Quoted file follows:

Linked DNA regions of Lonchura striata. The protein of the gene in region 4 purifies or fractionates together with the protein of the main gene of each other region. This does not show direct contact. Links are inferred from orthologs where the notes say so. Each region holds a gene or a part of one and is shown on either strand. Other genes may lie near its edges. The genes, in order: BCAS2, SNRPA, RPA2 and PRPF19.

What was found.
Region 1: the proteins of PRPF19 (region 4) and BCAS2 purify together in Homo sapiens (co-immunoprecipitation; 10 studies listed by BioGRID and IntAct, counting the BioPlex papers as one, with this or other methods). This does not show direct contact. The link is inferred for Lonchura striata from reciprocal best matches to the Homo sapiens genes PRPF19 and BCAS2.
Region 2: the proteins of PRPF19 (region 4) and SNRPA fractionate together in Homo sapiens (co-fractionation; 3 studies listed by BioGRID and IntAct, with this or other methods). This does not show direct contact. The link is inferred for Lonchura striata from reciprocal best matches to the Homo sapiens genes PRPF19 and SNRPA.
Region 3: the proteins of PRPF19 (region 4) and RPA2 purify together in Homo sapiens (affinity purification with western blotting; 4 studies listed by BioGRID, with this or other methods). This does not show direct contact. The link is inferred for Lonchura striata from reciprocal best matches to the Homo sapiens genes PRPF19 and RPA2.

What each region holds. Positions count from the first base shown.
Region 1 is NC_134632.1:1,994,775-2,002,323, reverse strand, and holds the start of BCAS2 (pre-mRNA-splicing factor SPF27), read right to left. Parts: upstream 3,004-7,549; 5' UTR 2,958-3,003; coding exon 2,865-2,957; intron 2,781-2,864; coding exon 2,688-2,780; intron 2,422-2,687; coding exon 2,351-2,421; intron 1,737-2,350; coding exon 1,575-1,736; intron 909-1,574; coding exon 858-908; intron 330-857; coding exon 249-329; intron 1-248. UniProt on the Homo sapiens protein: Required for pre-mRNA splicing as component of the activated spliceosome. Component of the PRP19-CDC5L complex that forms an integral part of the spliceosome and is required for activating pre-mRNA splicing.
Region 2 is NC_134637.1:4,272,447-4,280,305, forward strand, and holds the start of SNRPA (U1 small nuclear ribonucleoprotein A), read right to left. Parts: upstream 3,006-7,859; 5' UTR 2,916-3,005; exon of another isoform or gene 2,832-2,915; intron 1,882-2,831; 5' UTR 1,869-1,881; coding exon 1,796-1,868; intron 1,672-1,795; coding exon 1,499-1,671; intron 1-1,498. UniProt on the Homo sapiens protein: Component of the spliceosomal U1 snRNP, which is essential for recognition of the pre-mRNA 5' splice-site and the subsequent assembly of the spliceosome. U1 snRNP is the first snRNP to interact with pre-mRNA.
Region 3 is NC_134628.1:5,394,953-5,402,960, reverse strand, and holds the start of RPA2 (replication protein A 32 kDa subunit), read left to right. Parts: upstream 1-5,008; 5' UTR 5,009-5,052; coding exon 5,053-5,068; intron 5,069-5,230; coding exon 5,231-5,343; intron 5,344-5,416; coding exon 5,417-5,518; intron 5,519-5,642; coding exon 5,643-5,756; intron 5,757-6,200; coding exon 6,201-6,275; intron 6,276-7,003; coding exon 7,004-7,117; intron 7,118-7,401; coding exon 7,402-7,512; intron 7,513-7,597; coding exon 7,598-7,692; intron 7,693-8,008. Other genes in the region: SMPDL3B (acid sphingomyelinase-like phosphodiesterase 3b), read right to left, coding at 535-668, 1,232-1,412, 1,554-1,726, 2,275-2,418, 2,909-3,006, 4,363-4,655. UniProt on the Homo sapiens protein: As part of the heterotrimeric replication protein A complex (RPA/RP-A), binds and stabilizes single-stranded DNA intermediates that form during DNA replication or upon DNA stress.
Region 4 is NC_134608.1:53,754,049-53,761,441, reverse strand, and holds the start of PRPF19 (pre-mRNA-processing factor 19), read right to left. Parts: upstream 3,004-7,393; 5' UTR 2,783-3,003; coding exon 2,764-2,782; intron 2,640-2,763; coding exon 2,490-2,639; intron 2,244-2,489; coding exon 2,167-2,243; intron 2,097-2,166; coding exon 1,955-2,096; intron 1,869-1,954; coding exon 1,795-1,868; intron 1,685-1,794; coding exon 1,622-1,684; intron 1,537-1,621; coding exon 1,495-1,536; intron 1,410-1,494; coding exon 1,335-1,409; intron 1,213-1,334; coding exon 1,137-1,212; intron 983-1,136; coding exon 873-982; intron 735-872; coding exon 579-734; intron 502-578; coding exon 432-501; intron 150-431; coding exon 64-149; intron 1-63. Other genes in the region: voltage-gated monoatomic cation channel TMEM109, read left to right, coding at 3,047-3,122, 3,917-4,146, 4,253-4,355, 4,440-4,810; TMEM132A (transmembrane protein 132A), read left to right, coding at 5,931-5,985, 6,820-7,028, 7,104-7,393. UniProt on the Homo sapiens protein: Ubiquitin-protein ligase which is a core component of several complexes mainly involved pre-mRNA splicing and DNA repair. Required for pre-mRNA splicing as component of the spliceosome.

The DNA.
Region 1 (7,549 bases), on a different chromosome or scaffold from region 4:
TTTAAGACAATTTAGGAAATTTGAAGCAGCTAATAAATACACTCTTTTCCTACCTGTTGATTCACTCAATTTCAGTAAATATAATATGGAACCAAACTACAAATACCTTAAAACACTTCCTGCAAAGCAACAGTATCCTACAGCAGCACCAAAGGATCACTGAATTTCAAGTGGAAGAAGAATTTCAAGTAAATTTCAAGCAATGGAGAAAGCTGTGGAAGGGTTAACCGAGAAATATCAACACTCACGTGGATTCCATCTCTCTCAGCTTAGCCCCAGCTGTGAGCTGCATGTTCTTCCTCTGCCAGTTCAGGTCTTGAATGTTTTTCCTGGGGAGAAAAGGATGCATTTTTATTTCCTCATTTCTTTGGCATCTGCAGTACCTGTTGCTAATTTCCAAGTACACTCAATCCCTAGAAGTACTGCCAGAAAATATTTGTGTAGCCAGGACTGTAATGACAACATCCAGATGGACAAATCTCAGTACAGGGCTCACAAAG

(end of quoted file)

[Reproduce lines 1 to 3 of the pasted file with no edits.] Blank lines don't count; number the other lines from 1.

Linked DNA regions of Lonchura striata. The protein of the gene in region 4 purifies or fractionates together with the protein of the main gene of each other region. This does not show direct contact. Links are inferred from orthologs where the notes say so. Each region holds a gene or a part of one and is shown on either strand. Other genes may lie near its edges. The genes, in order: BCAS2, SNRPA, RPA2 and PRPF19.

What was found.
Region 1: the proteins of PRPF19 (region 4) and BCAS2 purify together in Homo sapiens (co-immunoprecipitation; 10 studies listed by BioGRID and IntAct, counting the BioPlex papers as one, with this or other methods). This does not show direct contact. The link is inferred for Lonchura striata from reciprocal best matches to the Homo sapiens genes PRPF19 and BCAS2.